«The prices we ask are below their gallery prices and the edition is higher – it is a chance to buy art if you can afford it». In conversation with bookstore manager Tim Mooij-Knip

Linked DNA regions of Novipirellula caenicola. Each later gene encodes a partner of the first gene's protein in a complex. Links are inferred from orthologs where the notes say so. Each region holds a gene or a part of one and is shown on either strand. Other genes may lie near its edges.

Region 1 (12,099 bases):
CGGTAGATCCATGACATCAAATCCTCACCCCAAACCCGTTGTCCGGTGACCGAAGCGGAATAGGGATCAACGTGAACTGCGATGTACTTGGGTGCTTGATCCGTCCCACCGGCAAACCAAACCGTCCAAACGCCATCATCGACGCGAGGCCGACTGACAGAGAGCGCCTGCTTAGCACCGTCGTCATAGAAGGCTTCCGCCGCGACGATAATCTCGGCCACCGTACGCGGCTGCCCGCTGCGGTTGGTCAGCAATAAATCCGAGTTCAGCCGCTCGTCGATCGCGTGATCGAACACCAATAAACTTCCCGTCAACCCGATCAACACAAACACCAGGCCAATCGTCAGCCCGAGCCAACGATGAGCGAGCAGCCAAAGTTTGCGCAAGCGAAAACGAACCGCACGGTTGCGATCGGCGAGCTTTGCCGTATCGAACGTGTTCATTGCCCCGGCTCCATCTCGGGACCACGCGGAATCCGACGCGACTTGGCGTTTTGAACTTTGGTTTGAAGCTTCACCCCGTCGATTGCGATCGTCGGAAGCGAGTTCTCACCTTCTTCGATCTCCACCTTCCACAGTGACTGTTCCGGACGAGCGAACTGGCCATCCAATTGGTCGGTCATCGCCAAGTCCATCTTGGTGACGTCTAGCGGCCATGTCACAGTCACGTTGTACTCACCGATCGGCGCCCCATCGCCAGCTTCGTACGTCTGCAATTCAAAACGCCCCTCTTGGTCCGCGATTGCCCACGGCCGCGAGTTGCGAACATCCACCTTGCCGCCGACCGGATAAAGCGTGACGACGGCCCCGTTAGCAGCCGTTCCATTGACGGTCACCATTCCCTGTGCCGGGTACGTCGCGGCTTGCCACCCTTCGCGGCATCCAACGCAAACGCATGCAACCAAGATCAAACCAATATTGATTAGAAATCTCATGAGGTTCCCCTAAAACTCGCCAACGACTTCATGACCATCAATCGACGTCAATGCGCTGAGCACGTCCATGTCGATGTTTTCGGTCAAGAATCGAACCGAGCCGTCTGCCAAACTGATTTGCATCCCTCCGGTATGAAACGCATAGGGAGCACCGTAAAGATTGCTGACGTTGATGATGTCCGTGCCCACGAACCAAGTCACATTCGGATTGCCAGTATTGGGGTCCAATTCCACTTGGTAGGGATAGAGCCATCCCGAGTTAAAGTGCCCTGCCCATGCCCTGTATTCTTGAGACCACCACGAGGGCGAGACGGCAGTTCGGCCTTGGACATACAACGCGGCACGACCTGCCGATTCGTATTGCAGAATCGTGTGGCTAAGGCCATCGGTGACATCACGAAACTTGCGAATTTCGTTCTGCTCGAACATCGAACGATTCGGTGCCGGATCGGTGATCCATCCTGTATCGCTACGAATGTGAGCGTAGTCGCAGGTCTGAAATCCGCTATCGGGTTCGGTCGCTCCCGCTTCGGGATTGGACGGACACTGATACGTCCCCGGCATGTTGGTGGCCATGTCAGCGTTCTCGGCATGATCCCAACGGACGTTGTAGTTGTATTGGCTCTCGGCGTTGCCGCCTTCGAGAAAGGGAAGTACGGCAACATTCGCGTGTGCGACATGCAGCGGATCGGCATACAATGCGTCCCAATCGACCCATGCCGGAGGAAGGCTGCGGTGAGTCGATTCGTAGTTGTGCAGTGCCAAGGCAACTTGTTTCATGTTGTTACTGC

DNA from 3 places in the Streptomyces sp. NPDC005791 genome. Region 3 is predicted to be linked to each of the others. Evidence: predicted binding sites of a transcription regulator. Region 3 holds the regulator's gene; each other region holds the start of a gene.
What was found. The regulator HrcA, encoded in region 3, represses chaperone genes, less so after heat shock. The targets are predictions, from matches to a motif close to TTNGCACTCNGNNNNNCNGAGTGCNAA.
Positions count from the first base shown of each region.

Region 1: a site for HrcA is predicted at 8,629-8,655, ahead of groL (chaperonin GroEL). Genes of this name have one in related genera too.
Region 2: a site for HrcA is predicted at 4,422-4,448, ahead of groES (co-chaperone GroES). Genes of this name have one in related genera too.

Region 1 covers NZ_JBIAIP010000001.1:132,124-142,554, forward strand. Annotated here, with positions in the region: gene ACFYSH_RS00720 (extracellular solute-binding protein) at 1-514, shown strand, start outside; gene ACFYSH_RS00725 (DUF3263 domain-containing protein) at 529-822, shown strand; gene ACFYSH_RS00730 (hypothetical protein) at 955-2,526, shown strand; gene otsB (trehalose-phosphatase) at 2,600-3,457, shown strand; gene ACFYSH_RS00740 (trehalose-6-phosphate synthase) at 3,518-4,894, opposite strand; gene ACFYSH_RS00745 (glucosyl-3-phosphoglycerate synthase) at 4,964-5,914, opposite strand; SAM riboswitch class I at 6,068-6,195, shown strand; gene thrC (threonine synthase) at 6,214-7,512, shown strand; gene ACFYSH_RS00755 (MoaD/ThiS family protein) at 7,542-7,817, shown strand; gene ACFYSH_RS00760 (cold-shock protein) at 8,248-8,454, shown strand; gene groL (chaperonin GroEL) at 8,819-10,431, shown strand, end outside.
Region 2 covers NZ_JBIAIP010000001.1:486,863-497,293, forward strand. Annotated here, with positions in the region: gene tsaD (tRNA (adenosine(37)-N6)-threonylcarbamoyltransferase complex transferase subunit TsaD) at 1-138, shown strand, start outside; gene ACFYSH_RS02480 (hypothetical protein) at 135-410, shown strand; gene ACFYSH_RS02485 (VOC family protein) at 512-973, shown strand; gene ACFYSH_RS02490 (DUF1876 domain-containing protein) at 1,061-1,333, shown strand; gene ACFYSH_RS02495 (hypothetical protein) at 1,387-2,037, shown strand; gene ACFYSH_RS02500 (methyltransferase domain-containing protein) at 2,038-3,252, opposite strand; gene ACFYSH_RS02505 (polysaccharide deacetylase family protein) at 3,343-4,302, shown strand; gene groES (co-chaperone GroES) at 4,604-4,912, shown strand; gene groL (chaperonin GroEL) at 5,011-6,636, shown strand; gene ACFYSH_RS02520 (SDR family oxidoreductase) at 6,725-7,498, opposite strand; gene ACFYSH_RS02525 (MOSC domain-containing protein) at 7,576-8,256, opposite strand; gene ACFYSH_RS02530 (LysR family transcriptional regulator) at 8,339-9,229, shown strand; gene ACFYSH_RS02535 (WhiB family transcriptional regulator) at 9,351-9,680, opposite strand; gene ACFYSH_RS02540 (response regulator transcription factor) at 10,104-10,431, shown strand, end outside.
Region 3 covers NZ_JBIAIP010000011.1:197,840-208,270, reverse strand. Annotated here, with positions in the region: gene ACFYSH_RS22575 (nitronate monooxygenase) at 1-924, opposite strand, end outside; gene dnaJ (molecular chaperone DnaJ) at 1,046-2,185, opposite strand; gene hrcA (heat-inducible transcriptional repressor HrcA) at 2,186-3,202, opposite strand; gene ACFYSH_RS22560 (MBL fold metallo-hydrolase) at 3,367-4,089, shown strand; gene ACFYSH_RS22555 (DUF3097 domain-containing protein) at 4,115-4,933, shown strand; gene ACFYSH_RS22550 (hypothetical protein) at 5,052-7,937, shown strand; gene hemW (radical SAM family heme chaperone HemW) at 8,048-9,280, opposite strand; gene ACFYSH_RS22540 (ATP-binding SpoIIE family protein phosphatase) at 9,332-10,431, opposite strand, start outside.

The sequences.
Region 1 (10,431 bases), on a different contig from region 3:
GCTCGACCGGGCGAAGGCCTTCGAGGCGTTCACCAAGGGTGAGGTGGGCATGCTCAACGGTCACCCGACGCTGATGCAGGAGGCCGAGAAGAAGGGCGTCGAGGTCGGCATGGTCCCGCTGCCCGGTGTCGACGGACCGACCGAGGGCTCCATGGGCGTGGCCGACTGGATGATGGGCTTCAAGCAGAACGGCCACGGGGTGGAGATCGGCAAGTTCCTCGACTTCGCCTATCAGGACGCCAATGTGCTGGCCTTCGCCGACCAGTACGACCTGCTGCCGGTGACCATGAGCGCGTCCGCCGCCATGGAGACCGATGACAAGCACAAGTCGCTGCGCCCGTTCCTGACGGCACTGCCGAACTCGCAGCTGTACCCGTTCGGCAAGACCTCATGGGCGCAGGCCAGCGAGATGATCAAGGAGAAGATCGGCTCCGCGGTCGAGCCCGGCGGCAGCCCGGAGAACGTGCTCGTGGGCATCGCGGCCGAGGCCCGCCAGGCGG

Huis Marseille, Amsterdam, is the first photography museum in the Netherlands and has been exhibiting works by living photographers since its inception in 1999. The museum has a specialized photo-bookstore managed by Tim Mooij-Knip, where you will find a selection of national and international photo books by up-and-coming photographers. The museum and store take their name from the building in which they are located which was built in 1655 by the French merchant Isaac Focquier. In Amsterdam, at that time, house numbers were not prevalent, «the builder put the name of the city of Marseille on the front. The house is part of the Dutch Canal district and we have maintained its state». Prior to managing the photography bookstore, Mooij-Knip had an interest in the arts, and considers himself to be part of the post-punk, do-it-yourself music scene and this experience came in handy when running the museum store. «I have been educated as a social worker and started working at the museum reception. Huis Marseille has a small-team and we used to do our work in-house. We have grown since and work with professionals. I stayed, and am now the manager of the museum store. The store is a continuation of the exhibition taking place. We are able to expand that experience by giving visitors access to a publication that includes the works they have visited, with added context including other works related to the topic». The museum shop has evolved and developed over time, it had the benefit of a gestation period in which the museum formed its identity and built its collection. «We have seven-hundred-and-fifty works of artists. In the early years the in-crowd could find us, but in the last six years we have been outward oriented, benefitting from a sense of identity that was formed in the silent-years».